It’s Ma-nooka – just like the honey, right?
Marn-aka – like the Queen said, then?
Probably also wrong.
But however you choose to pronounce Manuka, there’s a bigger question: how did an inner Canberra suburb end up with this name anyway? (And following comments from Riotact readers, is it really a ‘suburb’? But that’s for another day.)
Pared back to its roots, ‘manuka’ is the name the Maori people gave to a small tea tree with nectar, which has risen to fame through Manuka Honey. It’s native to New Zealand but also pops up here in Australia – in Tasmania, Victoria and NSW.
Nick Swain is secretary of the Canberra District and Historical Society and also co-authored a book with Meryl Hunter called Manuka: History and People, 1924-2014. He says the Canberra connection dates back to the very first plans for the Australian federation.
“In the early 20th century, it was hoped New Zealand might join Australia as another state,” Nick explains.
“Canberra’s architect, Walter Burley Griffin, devised several avenues coming off State Circle like spokes on a wheel, each one taking a name from the capital cities.
“So we have Sydney Avenue, Melbourne Avenue, Brisbane Avenue, Adelaide Avenue, Hobart Avenue and Perth Avenue.”
The stretch between State Circle and Kingston (or as it was known then, Eastlake) was designated ‘Wellington Avenue’, after the name of New Zealand’s capital.
“Canberra Avenue was where Limestone Avenue is today,” Nick says.
Each of these avenues was meant to terminate in a park named after the first governor of the relevant state, but when Griffin arrived in Australia, there were a few changes to his plan.
“The local development board was anxious that some sort of shopping precinct be factored in for the south of Canberra,” Nick says.
“He wasn’t happy about it, but he agreed to adjust his plan.”
While he was at it, Griffin also decided to go with local botanical names for the parks.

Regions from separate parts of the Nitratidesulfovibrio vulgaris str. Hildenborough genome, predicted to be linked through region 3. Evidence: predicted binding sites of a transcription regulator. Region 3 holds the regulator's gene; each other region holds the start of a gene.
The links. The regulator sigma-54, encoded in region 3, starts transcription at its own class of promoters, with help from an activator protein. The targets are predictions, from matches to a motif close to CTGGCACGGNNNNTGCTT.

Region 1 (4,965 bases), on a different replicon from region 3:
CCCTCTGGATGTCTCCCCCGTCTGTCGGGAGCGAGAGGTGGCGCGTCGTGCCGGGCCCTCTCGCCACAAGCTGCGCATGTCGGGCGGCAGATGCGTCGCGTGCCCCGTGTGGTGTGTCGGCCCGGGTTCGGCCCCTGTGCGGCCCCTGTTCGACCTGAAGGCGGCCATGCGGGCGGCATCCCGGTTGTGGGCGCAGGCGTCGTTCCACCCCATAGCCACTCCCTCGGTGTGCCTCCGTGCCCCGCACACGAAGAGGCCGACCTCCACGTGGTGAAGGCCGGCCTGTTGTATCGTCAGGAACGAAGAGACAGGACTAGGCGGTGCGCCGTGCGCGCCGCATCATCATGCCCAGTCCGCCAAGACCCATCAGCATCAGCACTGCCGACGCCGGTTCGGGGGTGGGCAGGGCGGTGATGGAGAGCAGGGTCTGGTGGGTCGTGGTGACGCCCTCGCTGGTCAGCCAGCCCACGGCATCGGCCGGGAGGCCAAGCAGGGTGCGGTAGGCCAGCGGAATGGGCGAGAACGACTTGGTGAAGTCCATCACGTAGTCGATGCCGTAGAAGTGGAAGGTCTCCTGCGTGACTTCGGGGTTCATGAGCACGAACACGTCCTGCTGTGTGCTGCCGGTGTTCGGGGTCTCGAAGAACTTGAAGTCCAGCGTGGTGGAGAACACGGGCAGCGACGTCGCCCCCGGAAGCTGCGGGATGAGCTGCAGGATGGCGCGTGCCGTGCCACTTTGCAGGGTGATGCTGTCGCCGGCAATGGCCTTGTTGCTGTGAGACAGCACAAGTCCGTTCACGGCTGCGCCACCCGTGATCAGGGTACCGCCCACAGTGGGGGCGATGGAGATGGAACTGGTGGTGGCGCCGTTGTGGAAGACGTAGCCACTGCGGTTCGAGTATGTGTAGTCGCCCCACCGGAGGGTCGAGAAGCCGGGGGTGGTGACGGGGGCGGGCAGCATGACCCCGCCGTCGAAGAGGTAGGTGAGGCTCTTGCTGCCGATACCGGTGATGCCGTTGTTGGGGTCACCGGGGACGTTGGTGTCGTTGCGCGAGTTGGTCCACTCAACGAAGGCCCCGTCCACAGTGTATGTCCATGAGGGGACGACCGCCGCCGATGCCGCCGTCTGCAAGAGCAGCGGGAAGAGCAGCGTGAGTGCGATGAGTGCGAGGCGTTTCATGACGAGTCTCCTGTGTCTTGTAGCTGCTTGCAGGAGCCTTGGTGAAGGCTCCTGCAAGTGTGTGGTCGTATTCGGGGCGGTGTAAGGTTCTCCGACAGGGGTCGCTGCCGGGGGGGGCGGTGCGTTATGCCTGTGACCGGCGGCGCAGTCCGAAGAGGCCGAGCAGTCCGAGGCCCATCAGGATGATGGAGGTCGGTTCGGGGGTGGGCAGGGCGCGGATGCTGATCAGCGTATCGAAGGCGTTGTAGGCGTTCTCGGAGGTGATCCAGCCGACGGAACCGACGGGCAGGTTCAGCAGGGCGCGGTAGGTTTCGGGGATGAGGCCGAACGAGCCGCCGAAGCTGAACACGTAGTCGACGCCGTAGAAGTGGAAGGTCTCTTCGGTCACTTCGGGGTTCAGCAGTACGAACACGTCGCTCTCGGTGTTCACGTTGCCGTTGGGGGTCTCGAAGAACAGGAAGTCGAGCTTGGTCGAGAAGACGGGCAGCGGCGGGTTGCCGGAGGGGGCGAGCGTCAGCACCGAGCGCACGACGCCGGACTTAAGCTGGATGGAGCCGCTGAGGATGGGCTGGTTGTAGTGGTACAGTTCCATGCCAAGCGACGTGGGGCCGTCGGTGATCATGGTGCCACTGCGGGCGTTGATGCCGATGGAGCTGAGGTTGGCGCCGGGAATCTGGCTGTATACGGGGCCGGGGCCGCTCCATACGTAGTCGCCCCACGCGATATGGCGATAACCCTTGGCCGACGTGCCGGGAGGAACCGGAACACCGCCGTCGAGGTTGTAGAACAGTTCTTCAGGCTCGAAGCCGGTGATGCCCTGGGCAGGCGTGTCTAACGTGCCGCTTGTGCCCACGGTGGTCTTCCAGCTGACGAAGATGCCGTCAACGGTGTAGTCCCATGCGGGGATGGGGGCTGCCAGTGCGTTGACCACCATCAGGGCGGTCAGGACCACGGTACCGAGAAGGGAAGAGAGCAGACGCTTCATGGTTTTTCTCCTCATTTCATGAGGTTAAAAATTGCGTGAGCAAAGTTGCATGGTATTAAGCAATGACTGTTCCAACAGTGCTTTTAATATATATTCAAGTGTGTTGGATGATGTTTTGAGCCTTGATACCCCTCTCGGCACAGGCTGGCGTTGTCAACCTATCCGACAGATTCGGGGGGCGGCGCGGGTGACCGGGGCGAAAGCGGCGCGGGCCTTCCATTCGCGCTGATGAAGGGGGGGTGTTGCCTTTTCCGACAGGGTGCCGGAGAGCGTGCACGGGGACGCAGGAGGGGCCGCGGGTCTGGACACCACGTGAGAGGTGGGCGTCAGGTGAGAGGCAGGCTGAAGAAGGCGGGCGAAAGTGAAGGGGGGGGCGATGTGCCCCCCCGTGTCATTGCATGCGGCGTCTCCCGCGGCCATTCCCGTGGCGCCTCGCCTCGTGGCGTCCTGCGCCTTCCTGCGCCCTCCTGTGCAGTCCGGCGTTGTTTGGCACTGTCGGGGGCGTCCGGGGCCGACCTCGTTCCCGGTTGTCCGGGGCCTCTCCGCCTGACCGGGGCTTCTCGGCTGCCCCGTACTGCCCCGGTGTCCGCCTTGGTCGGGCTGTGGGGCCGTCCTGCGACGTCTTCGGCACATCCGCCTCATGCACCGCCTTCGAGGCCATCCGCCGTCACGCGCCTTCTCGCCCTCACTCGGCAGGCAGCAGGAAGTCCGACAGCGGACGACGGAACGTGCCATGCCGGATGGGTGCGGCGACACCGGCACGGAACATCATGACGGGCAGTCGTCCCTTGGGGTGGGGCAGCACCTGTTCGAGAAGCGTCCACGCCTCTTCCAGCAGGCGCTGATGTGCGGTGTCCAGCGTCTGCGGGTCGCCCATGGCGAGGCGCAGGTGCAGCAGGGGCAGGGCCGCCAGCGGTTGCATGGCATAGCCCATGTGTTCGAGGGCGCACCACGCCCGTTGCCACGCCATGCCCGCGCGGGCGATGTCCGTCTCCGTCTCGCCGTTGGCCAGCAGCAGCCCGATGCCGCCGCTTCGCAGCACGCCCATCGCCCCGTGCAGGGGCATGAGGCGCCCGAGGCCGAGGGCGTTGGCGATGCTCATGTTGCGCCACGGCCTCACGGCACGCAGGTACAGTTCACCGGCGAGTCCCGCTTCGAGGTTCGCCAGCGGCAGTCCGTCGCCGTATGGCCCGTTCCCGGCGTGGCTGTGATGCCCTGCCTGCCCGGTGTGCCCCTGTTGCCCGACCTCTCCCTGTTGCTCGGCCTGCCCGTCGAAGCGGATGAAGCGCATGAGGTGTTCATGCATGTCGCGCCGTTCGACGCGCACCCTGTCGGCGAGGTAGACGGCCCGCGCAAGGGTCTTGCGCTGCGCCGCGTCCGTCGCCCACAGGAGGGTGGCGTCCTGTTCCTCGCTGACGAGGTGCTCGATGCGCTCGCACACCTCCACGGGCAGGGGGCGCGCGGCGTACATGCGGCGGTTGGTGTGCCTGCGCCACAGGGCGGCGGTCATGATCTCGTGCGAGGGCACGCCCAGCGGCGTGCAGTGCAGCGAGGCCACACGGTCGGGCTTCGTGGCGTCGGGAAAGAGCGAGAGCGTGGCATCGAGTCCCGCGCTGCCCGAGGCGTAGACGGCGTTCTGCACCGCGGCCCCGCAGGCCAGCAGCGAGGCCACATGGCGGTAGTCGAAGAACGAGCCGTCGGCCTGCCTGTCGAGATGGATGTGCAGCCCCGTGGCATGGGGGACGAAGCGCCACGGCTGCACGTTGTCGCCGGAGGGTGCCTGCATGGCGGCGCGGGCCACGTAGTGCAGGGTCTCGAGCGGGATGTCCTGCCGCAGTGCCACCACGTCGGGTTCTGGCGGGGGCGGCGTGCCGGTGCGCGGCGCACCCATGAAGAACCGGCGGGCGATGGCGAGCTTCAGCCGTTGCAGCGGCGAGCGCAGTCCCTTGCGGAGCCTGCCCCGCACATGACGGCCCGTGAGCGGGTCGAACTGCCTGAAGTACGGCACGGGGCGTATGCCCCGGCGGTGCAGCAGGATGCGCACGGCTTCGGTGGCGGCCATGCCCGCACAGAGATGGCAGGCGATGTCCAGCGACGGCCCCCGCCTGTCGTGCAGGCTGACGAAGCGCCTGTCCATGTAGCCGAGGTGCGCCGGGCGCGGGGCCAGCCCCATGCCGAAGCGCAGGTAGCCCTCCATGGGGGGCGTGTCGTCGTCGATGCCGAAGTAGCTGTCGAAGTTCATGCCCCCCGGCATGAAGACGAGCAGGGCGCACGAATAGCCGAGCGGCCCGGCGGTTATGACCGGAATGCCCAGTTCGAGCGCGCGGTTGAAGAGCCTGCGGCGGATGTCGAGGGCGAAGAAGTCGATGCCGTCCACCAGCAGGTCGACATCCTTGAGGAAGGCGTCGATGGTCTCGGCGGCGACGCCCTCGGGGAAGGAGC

Sydney Avenue, for example, ends in Telopea Park (Telopea is the Latin name for the floral symbol of NSW, the waratah). Wellington Avenue ended at Manuka, named after the tea tree (it morphed into Eastlake Avenue beyond there).
By the late 1920s, however, it became clear that NZ would not be coming to the party. Wellington Avenue was dropped in favour of Canberra Avenue. Only two references remained: the Wellington Hotel, where Rydges Capital Hill is today, and Manuka.
However, even in those early days, nobody was quite sure how to say it.
The Canberra Times advised in 1926 that “there is no ‘man’ in Manuka”. The article quoted Mr Waterman, then chairman of the Council of the Boy Scouts’ Association, who said, “The official pronunciation is Ma-nuka”. This aligns with the common pronunciation across the ditch.
A few decades later, in 1965, secretary to the Federal Capital Commission, Charles Daley, wrote in the same paper that the name was still proving “a puzzle to many”.
He argued Sir John Sulman, chairman of the Federal Capital Planning and Development Committee, laid down the law in 1921 when he insisted the strong accent be placed on the first syllable.
“Bowing to his authority, we adopted this variation which soon passed into general use,” Mr Daley wrote.
This blows a hole in the urban legend that it was Queen Elizabeth II who, during a royal speech at the Manuka Oval in February 1954, first put the ‘man’ in Manuka.
Mr Daley did mention this pronunciation has often been queried by New Zealanders. So one evening, at a YWCA function, he decided to get to the bottom of it.
“I asked a Maori girl which pronunciation was the correct one, accent on the first or the second syllable,” Mr Daley wrote.
“To my great surprise, she replied ‘neither’ and explained that, like French, the Maori language had few strong accents and that ‘Manuka’ should be uttered with even stress on each of the three syllables, like a ripple.”
So, coming back to the questions at the beginning, it seems both answers are only half wrong.